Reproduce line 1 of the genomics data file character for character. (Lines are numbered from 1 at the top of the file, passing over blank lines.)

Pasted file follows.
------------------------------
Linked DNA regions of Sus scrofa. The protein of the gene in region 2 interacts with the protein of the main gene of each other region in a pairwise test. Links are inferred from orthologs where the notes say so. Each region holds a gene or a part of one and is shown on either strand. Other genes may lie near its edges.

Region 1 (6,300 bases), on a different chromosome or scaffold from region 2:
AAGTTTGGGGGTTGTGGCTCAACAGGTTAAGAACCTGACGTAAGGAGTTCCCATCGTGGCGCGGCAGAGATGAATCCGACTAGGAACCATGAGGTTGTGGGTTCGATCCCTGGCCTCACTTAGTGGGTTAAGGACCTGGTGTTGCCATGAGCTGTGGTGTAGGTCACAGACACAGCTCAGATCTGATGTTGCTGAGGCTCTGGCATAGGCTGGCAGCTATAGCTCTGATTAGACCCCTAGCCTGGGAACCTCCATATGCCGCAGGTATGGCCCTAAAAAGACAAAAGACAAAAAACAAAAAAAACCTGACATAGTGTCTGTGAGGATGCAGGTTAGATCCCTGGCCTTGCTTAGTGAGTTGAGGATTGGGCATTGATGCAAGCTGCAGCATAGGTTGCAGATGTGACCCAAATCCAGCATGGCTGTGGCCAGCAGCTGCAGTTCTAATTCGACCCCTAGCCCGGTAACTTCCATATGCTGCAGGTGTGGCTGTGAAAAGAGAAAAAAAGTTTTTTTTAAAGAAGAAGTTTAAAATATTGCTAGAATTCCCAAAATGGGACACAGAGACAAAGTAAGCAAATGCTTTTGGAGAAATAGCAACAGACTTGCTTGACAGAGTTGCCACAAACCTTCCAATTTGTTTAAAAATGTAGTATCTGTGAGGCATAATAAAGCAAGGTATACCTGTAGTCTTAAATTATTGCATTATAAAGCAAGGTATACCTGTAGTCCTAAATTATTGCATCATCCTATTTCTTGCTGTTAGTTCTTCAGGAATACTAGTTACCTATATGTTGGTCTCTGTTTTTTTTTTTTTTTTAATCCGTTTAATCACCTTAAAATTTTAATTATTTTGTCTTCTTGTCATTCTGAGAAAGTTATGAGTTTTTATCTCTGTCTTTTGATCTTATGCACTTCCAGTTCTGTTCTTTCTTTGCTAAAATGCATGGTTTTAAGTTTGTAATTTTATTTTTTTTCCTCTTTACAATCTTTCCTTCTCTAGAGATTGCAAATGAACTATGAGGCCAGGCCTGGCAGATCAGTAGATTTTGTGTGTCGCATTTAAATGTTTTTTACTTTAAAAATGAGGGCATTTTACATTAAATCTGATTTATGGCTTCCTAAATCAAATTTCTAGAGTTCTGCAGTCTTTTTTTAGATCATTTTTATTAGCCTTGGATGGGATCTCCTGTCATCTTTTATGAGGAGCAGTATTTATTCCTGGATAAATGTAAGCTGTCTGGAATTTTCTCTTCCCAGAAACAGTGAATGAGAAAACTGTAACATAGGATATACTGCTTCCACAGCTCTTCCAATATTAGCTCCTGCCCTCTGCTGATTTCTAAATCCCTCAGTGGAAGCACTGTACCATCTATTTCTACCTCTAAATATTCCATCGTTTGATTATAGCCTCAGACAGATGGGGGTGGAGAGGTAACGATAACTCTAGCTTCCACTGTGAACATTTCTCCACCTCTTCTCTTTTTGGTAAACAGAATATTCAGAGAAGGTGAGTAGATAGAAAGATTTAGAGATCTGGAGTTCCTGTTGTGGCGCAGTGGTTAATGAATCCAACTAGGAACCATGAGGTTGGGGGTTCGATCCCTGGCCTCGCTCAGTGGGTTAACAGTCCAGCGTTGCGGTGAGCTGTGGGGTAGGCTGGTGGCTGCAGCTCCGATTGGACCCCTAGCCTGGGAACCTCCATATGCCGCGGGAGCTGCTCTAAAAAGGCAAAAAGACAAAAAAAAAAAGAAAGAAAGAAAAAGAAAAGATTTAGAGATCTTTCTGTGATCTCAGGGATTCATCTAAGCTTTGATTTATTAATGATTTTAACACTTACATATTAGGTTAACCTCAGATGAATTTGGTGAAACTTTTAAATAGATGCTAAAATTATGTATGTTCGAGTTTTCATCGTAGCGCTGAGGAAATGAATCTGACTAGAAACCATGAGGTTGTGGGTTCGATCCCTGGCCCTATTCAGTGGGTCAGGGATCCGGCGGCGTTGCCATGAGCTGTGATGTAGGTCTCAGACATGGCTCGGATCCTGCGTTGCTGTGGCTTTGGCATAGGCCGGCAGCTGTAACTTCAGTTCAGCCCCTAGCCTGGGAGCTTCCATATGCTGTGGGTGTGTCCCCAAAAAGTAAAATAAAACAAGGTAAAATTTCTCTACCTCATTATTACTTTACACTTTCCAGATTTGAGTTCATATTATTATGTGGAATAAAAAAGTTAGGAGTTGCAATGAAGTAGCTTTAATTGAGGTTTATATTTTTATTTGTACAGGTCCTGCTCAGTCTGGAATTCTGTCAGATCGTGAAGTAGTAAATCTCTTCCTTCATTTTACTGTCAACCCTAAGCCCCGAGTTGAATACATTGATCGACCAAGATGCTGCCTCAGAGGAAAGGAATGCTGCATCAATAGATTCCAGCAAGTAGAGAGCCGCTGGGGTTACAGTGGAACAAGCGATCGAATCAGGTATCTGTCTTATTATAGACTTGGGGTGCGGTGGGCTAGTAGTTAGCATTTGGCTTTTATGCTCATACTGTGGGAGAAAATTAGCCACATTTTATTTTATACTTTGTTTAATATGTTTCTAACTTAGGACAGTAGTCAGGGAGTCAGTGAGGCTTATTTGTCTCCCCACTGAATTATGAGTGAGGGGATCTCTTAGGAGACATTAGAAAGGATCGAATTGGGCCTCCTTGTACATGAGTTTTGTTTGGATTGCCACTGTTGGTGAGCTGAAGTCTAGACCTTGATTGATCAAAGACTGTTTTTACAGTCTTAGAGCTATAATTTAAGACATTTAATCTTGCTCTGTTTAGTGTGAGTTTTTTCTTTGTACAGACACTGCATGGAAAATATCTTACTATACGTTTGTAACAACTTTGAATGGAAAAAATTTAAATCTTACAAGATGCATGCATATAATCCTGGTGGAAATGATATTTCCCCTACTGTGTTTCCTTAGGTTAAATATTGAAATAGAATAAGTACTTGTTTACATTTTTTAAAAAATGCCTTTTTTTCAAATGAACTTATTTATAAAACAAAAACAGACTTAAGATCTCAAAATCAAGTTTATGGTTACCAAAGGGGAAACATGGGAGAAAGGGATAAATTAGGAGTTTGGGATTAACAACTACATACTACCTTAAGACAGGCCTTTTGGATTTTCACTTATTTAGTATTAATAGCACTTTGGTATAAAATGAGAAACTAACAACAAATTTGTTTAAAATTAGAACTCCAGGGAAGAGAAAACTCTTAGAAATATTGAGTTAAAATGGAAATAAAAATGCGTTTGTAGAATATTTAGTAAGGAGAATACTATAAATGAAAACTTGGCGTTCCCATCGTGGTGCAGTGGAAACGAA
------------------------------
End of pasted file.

Linked DNA regions of Sus scrofa. The protein of the gene in region 2 interacts with the protein of the main gene of each other region in a pairwise test. Links are inferred from orthologs where the notes say so. Each region holds a gene or a part of one and is shown on either strand. Other genes may lie near its edges.